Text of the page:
The now-former city manager who was fired this week over his saying that the police officer who shot Daunte Wright deserved due process said he meant that people needed to examine the facts of the case.
“What I was simply saying is that everyone is entitled to an examination of the facts before making a determination. Sometimes that can be in a relatively short order,” Curt Boganey, the former manager of Brooklyn Center, Minnesota, told National Review.
“I wasn’t even arguing that the information that we have is insufficient. I was just simply saying that every officer is entitled to due process.”
During an April 12 press conference the day after Wright was shot by officer Kim Potter, who has since resigned, Brooklyn Center Mayor Mike Elliott said he supported firing Potter.
Boganey then told reporters that “all employees working for the city of Brooklyn Center are entitled to due process.”
“With respect to discipline, this employee will receive due process,” he said.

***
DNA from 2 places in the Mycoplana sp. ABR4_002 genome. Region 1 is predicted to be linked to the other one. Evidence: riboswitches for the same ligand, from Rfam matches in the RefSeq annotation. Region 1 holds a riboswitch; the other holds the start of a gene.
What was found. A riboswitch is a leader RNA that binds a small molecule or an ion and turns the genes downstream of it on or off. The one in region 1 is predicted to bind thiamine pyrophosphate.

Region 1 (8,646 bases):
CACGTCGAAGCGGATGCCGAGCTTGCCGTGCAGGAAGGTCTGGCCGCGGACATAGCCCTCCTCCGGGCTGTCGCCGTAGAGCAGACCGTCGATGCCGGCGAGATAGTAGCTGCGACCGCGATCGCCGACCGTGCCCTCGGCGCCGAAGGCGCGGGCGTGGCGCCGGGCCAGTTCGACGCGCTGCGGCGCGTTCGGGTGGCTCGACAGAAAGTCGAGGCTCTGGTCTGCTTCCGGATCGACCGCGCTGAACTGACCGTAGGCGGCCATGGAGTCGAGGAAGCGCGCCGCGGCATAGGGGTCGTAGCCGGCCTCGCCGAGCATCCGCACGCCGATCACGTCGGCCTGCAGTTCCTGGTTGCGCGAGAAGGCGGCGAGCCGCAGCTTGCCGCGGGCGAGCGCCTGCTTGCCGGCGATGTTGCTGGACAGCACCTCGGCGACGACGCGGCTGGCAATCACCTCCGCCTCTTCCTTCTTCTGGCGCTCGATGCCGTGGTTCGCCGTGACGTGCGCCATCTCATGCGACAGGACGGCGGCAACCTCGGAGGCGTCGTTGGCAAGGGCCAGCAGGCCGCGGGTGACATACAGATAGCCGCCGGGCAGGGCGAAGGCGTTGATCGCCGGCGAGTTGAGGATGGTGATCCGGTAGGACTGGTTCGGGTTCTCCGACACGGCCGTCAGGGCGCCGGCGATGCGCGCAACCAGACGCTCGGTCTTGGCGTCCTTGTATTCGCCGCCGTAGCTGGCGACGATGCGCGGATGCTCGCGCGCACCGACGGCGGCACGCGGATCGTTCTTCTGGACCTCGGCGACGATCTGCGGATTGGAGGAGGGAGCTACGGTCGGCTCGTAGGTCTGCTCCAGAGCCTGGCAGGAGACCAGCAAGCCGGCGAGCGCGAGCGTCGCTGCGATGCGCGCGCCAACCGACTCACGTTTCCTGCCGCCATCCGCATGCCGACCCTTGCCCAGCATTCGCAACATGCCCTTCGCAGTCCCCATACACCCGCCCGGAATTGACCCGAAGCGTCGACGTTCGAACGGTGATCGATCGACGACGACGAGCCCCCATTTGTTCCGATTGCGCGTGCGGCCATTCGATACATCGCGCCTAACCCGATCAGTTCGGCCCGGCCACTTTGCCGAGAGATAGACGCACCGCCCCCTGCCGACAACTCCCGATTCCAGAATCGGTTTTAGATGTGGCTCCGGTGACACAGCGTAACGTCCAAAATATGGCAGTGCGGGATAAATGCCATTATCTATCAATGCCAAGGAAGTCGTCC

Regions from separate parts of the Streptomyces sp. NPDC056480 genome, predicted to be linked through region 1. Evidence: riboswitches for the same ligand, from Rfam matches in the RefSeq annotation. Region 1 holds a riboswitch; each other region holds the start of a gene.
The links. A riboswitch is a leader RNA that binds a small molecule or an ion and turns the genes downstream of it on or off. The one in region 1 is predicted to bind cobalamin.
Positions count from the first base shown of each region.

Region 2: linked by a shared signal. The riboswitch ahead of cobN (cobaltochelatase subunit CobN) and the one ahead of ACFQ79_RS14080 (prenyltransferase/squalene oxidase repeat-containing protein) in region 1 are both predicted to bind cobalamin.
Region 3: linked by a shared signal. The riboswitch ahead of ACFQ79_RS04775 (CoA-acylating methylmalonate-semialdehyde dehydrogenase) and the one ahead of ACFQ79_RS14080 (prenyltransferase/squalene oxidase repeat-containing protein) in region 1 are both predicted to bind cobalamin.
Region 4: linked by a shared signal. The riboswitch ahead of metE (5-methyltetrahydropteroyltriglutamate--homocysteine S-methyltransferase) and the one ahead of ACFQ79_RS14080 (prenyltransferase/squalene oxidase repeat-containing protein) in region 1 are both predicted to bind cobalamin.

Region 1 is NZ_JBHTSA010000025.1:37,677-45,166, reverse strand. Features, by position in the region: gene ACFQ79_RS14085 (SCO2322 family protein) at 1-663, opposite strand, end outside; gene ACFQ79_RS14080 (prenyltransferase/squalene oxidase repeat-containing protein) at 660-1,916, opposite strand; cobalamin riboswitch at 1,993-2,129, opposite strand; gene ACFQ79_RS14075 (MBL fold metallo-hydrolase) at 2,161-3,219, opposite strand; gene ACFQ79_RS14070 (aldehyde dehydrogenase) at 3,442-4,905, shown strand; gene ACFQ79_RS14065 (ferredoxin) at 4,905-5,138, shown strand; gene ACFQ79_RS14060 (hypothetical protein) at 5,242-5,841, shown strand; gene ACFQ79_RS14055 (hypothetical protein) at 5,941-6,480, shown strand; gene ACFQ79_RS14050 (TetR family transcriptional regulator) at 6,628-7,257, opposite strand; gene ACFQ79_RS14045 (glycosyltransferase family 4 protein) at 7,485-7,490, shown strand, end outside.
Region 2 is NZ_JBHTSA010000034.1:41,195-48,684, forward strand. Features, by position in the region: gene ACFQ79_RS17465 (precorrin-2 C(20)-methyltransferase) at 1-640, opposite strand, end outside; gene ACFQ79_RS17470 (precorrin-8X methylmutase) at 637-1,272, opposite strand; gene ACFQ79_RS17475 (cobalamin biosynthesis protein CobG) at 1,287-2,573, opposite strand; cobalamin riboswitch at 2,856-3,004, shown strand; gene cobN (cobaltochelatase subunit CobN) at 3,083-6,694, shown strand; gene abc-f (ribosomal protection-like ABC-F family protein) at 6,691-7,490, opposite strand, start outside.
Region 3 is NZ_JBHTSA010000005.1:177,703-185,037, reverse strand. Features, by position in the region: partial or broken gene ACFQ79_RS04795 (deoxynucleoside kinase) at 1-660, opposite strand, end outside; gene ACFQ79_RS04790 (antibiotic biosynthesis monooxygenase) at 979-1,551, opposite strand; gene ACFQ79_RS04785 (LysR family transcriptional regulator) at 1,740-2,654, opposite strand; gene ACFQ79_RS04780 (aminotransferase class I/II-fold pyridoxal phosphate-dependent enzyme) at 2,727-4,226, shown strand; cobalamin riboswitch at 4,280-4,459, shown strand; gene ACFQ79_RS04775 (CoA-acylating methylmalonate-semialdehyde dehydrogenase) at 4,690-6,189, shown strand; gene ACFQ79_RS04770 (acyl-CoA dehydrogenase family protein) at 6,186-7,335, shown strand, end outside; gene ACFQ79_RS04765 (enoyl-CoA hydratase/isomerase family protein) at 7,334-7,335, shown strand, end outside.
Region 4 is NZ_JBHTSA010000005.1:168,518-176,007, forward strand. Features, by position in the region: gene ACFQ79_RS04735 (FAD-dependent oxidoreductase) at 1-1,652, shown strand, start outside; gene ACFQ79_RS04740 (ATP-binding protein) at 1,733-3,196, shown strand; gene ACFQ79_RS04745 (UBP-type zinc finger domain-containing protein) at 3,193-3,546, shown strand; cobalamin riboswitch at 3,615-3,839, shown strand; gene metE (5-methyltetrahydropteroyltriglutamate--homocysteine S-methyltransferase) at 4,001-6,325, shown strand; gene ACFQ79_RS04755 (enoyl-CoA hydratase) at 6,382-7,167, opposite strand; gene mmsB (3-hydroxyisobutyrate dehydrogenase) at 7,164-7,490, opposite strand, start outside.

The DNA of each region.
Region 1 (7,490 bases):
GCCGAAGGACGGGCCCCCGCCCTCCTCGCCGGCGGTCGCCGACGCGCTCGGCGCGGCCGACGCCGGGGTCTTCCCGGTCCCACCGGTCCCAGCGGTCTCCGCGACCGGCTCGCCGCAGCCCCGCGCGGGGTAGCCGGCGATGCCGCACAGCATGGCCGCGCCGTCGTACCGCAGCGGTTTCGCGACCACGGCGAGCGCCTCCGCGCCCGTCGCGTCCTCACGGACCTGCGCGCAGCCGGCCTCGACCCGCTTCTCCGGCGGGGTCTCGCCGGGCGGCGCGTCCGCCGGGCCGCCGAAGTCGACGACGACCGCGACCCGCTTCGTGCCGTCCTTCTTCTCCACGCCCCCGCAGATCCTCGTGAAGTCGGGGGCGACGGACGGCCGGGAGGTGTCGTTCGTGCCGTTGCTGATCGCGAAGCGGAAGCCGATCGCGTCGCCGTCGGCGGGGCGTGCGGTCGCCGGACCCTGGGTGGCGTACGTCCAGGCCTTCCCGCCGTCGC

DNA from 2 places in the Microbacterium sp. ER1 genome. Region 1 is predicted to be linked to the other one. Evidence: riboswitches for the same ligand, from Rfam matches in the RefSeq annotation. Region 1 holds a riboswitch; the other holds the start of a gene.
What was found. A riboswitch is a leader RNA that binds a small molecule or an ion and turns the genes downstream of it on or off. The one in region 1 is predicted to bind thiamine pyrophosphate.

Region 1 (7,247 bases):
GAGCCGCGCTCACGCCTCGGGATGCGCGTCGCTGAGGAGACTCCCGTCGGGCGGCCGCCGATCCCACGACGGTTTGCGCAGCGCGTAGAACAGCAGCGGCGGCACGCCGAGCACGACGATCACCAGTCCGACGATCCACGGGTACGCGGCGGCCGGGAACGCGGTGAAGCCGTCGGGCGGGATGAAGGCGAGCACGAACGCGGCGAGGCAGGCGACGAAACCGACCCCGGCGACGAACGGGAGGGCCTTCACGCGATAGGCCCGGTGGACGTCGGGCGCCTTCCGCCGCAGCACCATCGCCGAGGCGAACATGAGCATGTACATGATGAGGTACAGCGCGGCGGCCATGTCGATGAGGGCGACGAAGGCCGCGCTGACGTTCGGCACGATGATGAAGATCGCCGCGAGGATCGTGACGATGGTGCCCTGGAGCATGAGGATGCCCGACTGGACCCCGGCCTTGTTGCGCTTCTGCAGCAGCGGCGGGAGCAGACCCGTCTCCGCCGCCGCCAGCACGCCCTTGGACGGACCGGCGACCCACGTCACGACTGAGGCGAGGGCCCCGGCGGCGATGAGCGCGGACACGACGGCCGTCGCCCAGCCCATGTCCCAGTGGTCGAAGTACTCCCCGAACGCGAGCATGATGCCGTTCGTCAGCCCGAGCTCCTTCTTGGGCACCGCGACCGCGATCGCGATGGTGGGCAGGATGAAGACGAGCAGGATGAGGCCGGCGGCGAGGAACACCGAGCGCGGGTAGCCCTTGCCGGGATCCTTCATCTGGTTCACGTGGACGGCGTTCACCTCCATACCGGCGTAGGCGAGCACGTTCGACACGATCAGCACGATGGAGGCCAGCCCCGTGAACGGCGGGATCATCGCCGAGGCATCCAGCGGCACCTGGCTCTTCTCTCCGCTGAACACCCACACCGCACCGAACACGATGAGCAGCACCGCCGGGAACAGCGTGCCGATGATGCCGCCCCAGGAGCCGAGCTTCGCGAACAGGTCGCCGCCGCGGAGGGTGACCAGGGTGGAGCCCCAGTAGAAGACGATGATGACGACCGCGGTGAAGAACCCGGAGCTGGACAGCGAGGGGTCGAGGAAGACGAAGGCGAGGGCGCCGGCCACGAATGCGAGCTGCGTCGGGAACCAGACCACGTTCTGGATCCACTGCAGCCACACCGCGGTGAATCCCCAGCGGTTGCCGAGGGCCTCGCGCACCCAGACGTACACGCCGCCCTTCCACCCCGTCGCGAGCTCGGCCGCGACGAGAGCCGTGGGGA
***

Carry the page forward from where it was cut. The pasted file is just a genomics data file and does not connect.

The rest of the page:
When a reporter in the room urged Boganey to support Potter’s firing, he said he couldn’t delve into the matter further. After due process, he added, “discipline will be determined.”
“If I were to say anything else, I would actually be contradictory [sic] the idea of due process,” he told reporters.
“Folks that were in the room, they were asking me to make a judgement at the moment,” Boganey told National Review. “In my mind, that would not have been appropriate, because even with the facts that we have, we don’t have all the facts.”
Boganey could not be reached for further comment.
Hours later, the city’s City Council voted to remove Boganey from his post and make Elliott responsible for overseeing the police department.
At such a tough time, this will streamline things and establish a chain of command and leadership,” Elliott wrote on Twitter.
Councilman Dan Ryan is the only member who voted against the firing.
One of the votes for the termination, Councilwoman Kris Lawrence-Anderson, said she voted to remove Boganey because she feared retaliation from activists if she did not, the Minneapolis Star-Tribune reported.
“He was doing a great job. I respect him dearly,” she said. “I didn’t want repercussions at a personal level.”
The members did not respond to requests for comment.